Main content

When Does Speech Become Music?

We instinctively know whether someone’s singing or speaking. But how? CrowdScience explores how the brain tells the difference between music and speech – and how it can be tricked

Most of us instinctively know when someone’s singing and when they’re talking. But since music and speech are both just sounds, how do our brains tell them apart? This week’s question comes from Eugene, a music teacher in Northern Ireland, who often hears music in people’s speech, and wonders why.

Step forward, the ‘speech-to-song illusion’. This curious phenomenon means that when certain spoken phrases are repeated, they turn into music as if by magic. We talk to the Diana Deutsch, the scientist who discovered this illusion, and find out what it reveals about how the brain is adapted to understand both music and speech.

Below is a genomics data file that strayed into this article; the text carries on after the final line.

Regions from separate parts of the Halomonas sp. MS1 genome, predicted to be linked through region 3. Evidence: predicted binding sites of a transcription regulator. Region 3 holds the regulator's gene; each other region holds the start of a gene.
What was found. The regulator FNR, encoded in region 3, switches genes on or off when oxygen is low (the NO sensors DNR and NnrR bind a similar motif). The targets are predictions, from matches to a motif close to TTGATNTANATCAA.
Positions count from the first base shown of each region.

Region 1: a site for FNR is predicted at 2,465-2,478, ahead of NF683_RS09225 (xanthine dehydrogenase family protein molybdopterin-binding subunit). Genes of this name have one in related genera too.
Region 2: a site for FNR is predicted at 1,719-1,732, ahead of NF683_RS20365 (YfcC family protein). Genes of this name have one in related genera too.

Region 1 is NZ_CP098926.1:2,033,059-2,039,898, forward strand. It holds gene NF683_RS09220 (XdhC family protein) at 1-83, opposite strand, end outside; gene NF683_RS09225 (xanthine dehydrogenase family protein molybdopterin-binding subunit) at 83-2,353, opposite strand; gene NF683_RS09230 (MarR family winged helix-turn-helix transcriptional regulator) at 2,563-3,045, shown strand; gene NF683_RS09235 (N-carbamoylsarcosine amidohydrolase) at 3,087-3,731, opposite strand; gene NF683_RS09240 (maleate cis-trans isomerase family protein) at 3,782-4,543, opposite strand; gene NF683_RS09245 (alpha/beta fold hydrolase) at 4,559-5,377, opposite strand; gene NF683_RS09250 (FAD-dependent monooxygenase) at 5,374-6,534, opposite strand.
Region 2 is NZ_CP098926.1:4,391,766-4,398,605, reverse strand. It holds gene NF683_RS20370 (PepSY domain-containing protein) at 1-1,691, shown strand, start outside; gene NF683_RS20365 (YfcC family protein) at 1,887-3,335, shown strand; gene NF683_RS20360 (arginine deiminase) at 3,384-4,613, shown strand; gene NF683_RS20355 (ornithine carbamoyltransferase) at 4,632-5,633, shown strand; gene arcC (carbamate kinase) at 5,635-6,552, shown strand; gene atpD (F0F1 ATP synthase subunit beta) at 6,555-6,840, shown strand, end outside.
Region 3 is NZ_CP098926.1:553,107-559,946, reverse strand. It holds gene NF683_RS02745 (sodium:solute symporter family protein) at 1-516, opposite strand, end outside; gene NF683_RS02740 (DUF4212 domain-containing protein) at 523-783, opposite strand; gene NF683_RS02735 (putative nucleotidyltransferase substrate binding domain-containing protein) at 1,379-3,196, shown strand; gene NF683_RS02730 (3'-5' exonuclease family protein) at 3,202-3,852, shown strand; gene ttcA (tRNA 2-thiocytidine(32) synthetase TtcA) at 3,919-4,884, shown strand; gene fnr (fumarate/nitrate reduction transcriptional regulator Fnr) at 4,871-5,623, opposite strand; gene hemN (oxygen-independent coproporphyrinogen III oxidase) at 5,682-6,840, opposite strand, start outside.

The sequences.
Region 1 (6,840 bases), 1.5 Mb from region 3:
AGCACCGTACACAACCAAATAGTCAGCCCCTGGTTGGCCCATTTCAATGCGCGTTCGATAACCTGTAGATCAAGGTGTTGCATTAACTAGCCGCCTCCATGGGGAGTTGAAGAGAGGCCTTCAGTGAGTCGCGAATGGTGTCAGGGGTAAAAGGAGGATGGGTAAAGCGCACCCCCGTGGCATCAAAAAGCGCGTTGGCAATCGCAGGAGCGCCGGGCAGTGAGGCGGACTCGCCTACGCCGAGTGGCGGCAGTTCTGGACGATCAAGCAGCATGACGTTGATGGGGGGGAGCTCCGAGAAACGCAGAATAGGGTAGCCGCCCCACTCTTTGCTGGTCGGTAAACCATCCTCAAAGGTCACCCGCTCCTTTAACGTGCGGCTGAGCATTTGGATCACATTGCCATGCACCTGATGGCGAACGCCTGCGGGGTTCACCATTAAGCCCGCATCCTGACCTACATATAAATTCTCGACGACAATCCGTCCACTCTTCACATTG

But are some languages more musical than others? Many people around the world speak tone languages, where the pitch of a word affects its meaning. One such language is Dinka, spoken in South Sudan; we meet a Dinka speaker and hear how respecting the melody of the language is essential when writing songs.

Presenter: Datshiane Navanayagam
Producer: Cathy Edwards

Dinka recordings courtesy of Elizabeth Achol and Anyang Malual

(Photo:Young woman listening to music on yellow headphones. Credit Getty Images)

Available now

27 minutes

Last on

Tue 16 Jan 2018 03:32GMT

Broadcasts

  • Fri 12 Jan 2018 20:32GMT
  • Fri 12 Jan 2018 21:32GMT
  • Sat 13 Jan 2018 00:32GMT
  • Mon 15 Jan 2018 05:32GMT
  • Mon 15 Jan 2018 07:32GMT
  • Mon 15 Jan 2018 15:32GMT
  • Mon 15 Jan 2018 18:32GMT
  • Tue 16 Jan 2018 03:32GMT

Send us your question

Do you have a question we can turn into a programme? Email us at crowdscience@bbc.co.uk

Podcast